Herodotus Returns


A look at Pictish, ancient language of Scotland
August 12, 2010, 8:03 pm
Filed under: Scotland | Tags: ,

Pictish stone

BBC takes a brief look at the current debates over Pictish, the ancient language of Scotland.

The stones are believed to have been carved by members of an ancient people known as the Picts, who thrived in what is now Scotland from the 4th to the 9th Centuries.

These symbols, researchers say, are probably “words” rather than images.

“The line between writing and drawing is not as clear cut as categorised in the paper,” Mr Fournet wrote in his article. “On the whole the conclusion remains pending.”

But Prof Lee says that his most recent analysis of the symbols, which has yet to be published, has reinforced his original conclusions.

He also stressed he did not claim that the carvings were a full and detailed record of the Pictish language.

“The symbols themselves are a very constrained vocabulary,” he said. “But that doesn’t mean that Pictish had such a constrained vocabulary.”

He said the carvings might convey the same sort of meaning as a list, perhaps of significant names, which would explain the limited number of words used.

“It’s like finding a menu for a restaurant [written in English], and that being your sole repository of the English language.”

More on Pictish.



Second Neolithic Venus discovered at Orkney
July 26, 2010, 5:59 pm
Filed under: Scotland | Tags: , , , , ,

An article of mine from Heritage Key:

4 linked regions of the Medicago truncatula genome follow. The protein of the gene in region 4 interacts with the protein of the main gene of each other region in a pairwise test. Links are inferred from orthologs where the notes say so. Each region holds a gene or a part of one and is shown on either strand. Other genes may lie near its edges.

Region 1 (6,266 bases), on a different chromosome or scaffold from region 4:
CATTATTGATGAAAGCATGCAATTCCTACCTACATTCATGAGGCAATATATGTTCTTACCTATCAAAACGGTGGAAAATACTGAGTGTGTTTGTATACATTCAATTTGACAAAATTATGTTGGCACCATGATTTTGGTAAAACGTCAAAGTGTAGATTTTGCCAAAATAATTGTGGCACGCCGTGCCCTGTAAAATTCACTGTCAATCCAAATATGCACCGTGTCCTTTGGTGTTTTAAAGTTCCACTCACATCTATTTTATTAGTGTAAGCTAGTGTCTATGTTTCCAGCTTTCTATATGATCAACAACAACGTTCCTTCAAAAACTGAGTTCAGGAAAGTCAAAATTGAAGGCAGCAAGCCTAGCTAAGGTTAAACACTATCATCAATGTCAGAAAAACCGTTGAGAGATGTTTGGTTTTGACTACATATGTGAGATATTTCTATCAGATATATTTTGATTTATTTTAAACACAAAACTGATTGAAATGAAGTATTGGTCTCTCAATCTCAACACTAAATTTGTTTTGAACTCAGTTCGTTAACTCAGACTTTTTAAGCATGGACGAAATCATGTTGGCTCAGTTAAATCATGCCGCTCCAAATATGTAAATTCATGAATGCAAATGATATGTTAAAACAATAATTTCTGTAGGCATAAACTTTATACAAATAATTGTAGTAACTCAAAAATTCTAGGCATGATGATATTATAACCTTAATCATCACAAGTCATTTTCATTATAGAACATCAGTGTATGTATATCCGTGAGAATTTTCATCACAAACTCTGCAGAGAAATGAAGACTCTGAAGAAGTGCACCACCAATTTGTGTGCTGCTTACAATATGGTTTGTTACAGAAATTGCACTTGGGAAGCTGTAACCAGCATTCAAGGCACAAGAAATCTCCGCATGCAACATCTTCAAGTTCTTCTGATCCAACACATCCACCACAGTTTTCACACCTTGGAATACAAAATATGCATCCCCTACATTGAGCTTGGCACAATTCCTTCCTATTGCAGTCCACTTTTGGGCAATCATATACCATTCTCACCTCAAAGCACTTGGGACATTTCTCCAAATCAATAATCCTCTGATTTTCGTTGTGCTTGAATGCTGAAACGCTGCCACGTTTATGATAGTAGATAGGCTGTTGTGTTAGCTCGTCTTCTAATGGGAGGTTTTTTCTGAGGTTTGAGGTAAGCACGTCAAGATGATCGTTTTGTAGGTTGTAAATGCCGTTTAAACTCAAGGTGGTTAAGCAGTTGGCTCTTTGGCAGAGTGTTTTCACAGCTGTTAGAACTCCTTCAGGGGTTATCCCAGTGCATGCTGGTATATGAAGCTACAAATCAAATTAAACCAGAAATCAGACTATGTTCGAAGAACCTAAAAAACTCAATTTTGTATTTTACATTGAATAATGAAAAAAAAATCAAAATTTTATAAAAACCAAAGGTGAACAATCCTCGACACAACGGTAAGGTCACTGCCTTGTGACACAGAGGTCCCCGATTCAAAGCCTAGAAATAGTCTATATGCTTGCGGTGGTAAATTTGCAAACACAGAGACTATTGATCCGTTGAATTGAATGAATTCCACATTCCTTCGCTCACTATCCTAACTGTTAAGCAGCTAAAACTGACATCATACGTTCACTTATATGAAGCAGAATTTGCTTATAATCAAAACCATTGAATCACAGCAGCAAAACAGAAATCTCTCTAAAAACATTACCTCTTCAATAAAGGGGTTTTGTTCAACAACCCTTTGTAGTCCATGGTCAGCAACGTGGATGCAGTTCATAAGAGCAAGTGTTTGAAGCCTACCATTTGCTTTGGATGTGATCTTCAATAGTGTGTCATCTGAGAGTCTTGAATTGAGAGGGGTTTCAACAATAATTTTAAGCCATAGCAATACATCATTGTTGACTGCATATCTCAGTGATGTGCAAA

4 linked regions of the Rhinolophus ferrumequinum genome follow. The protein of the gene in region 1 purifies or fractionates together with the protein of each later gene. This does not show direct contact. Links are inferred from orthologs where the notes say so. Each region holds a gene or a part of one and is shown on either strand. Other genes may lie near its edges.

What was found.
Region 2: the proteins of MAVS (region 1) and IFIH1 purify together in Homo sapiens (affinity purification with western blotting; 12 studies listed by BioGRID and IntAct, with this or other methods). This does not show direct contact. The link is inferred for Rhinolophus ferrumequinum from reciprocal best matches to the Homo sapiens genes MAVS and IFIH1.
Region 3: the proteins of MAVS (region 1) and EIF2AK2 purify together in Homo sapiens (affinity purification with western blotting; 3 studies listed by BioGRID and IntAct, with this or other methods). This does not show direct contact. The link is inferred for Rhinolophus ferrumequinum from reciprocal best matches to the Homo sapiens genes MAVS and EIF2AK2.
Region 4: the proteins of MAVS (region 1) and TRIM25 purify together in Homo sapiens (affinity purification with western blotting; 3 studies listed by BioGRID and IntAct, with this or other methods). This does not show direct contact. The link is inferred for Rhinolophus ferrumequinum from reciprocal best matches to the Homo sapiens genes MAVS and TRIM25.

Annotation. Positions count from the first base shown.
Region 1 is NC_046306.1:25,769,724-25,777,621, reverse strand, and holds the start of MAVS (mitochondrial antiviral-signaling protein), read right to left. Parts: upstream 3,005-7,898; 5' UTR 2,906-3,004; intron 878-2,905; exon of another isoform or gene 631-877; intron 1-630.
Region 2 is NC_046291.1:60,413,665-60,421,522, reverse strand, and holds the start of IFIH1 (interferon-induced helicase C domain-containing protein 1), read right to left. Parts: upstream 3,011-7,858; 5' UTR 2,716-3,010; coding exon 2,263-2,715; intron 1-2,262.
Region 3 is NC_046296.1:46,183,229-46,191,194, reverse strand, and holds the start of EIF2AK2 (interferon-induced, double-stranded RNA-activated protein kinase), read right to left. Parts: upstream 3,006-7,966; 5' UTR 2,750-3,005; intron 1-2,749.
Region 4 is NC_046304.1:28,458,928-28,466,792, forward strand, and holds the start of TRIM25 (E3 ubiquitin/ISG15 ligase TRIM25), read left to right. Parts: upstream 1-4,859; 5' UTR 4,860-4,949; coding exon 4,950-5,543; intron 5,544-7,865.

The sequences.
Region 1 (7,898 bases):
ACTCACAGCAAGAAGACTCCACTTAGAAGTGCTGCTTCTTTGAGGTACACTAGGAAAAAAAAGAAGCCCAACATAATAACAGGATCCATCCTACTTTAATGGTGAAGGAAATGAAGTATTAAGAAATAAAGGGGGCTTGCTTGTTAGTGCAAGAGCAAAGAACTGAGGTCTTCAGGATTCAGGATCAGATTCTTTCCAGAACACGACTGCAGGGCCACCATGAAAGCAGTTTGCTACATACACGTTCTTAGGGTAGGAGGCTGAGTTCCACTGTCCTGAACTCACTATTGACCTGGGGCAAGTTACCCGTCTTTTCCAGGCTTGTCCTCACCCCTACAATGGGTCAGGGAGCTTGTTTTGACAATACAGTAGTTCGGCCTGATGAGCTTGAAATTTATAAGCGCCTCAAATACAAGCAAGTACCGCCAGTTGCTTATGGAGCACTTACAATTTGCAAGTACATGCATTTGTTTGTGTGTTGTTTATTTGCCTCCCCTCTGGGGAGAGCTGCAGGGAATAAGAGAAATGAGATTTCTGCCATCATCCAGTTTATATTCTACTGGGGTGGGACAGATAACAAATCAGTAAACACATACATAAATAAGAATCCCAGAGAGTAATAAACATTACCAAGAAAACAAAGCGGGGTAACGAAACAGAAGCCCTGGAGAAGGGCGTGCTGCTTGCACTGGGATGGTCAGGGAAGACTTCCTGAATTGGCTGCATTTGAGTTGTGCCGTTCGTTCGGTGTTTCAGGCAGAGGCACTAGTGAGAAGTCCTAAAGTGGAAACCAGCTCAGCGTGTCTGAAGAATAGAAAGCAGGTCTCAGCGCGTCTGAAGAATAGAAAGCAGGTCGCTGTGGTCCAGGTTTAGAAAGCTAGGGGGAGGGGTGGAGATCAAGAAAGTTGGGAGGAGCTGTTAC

The Venus of Orkney, a 4,500-year-old Neolithic sandstone figurine hailed as Scotland’s earliest depiction of a human face, has been a darling of British archaeology since it was excavated last year on the remote island of Westray. Now, the Venus, which earned a nomination at the recent British Archaeology Awards, will have to share the limelight – archaeologists at the Links of Noltland site on Westray have uncovered a second remarkable Neolithic figurine, less than 100 feet from where the Venus was discovered.

Read the rest of the Heritage Key article here.

Here’s a photograph I took last year at the archaeology museum in Ankara, Turkey of a fertility figure excavated at the fantastic Neolithic site of Catalhoyuk. This statuette dates back roughly 8,000 years.

And another of a similar ‘Venus’ figurine excavated at Malta. This one goes back 23,000 years.

Hundreds other Venus figures similar to these two have been excavated all over Europe. The pendants found at Orkney are considered to be in the same ‘family’ in form and function.



Ancient arrowhead found in abandoned school in Scotland
January 19, 2010, 8:47 pm
Filed under: Pre-history, Scotland | Tags: , ,

A prehistoric arrowhead was recently stumbled upon on the grounds of a school in Scotland.

Glasgow University Archaeological Research Division (Guard) said it may have been dropped by a hunter.

It added that it may have arrived from elsewhere and then been lost by a local collector or a teacher at the former parish school in Durness.

The 3cm relic was made from a sedimentary rock called black chert.

In a report by Guard made available on Highland Council’s Highland Historic Environment Record, archaeologists said the find had “cast an unexpected light” on the area’s prehistoric times.

The spot on rocky ground between two lochs was a perfect place to stalk game, they said.

But the archaeologists added that it could have been lost from a private collection after being found somewhere else locally.

More on the find.